Getting started Tips for web professionals

How to convert a WordPress site into a static site

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WordPress is by far the most widely used content management system (CMS) for putting content on the web. Today, WordPress is used by 42.9% of websites in 2022 and 64.1% of the market of CMSes used for created websites.

The popularity of this CMS is due to its modularity: with the ability to install plugins and themes in just one click, with hundreds available options, enabling the creation of a showcase website for your business, a personal blog, as well as an e-commerce site. However, using multiple plugins also has its downsides, the proliferation of database requests that can slow down a website and cause security issues  being prime among them.

To avoid these problems and improve your website’s performance, how about exploring all the advantages of a static HTML site?

Thanks to Valère, hosting support manager, for these tips.

What’s a static website?

A website is considered “static” when it is composed of static webpages. The typical webpage these days is generated when a user visits the page. This page is called “dynamic,” which is to say that it adapts to information provided by the user (IP address, local time, language, etc.). In contrast, a static webpage is written in HTML (or CSS) and is more or less unique for each user. Static web pages, then, are faster to load and thanks to the fact that they don’t access databases or execute code, they are safer.

This type of website can be implemented in two ways: by directly creating a static website or by converting an existing “dynamic” site into a static one.

An easy solution is to implement on your Simple Hosting instance, with WordPress installed on a staging/preproduction address and static pages on the definitive address for your website.

Are you looking to create a “Stage/preproduction” version of your website in order to do crash tests before applying to your main site? Find out how to create your own subdomains!

The advantages of a static website

  • security from the unique character of each page, resulting in fewer possible security flaws
  • improvement in access time for your website (quick loadtime)
  • taking into account the Varnish cache on the front end of your web hosting
  • use less of your Simple Hosting instance’s resources (CPU/RAM)
  • staging (you can test and modify your WordPress site before deploying it on your production site)

Limits to using a static website

  • if you intend to use WordPress’s comment system
  • if you want to use WordPress’s search feature
  • if you install e-commerce or user management plugins, or those that require dynamic features

How to create a static website using WordPress

Now we’ll explain how to implement a static website from WordPress since, as explained above, it’s the most used CMS.

Depending on your specific case, you have two options:

  • You already have a WordPress website already online
  • You don’t have a WordPress website yet

Installing WordPress on a web hosting instance

If you’re installing a WordPress on a web hosting instance, the easiest way is to follow our tutorial video that guides you step by step:

Otherwise, here’s a quick summary!

A website has two pieces:

  • Web hosting (a server that “stores” your website)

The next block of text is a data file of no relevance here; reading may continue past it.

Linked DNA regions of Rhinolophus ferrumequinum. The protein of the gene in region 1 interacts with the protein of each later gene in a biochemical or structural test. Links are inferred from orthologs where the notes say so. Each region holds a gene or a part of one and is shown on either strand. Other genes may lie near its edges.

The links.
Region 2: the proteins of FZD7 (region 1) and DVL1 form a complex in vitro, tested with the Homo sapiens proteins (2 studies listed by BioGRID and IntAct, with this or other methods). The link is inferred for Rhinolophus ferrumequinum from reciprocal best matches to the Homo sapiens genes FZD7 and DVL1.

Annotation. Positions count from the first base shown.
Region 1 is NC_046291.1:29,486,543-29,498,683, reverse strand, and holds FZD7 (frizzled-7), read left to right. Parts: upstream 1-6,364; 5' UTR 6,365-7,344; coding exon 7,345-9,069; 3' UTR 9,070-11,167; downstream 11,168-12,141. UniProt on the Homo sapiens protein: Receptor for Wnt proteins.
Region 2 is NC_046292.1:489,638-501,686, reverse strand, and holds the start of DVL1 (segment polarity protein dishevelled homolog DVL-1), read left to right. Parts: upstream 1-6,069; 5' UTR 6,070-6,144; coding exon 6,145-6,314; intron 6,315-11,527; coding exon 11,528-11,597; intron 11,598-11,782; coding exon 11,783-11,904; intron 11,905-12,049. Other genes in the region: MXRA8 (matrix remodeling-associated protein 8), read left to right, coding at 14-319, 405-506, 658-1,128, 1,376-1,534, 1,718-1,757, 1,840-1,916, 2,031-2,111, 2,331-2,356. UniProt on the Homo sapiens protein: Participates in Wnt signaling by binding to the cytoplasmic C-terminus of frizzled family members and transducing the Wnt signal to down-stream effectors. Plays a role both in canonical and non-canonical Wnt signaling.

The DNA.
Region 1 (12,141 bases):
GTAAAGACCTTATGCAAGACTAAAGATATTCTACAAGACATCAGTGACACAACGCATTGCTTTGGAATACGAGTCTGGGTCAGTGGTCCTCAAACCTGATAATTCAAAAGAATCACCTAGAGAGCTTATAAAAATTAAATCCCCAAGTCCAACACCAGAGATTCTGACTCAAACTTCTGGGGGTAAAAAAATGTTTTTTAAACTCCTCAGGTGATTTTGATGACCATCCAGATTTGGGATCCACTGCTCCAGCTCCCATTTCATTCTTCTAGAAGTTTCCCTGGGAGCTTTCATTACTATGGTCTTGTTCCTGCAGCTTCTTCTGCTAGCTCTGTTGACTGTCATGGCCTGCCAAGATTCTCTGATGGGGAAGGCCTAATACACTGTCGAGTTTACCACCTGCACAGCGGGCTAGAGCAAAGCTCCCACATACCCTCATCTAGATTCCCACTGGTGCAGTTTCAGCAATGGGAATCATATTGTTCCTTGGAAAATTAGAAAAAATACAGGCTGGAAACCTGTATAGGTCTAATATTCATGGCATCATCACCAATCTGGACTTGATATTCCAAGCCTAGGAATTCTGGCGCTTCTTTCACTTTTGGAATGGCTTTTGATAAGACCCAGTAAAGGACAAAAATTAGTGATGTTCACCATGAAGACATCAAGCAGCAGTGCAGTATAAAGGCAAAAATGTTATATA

• A domain name (unique and easy to remember) that corresponds to your site’s URL

With Gandi’s “integrated WordPress” solution, you can directly buy your hosting, link it to your domain name, and preinstall WordPress as well as a TLS / SSL cetificate to secure your site, all completely automated, without any technical expertise required.

If you already purchased these products separately, we invite you to read this page from our documentation which explains how to link a domain name to your web hosting.

If you opt to create a subdomain for a backup in the event that your static website does not work out (which we strongly recommend), repeat the same operations for the definitive address of your website and its subdomain.

Finally, it is, therefore, important to limit access to your WordPress installation to you alone or to your teams by following this procedure.

Now that your WordPress site is configured, let’s look at how to generate a static website.

Implementing a static site with Simply Static

For that, we’ll use the Simply-Static plugin that you can install directly from the WordPress plugin menu.

Once the plugin is installed, we can look at how to configure it. You’ll find these settings in your WordPress dashboard: Simply Static -> Settings.

On the General page:

  • Choose “Use absolute URLs’ and indicate the static website address you want
  • Method used: local directory
  • Local directory: /srv/data/web/vhosts/domain.tld/htdocs/ (the root directory of your static website).

Verify the configuration of the plugin using the diagnostic tool and address any warnings.

Finally, go to generate your website’s static pages. This operation can last a few seconds, depending on the amount of content available on your website.

You’ll need to perform this operations every time that you update the content of your website via WordPress in order to deploy it.

In order to improve the SEO of your static website, don’t forget to add a 404 error page, a sitemap, and a robots.txt file that you will be able to add from the Simply Static advanced settings.

And there you go! Your WordPress site is now a static website! Now you can improve the security and load speed and save money on your hosting.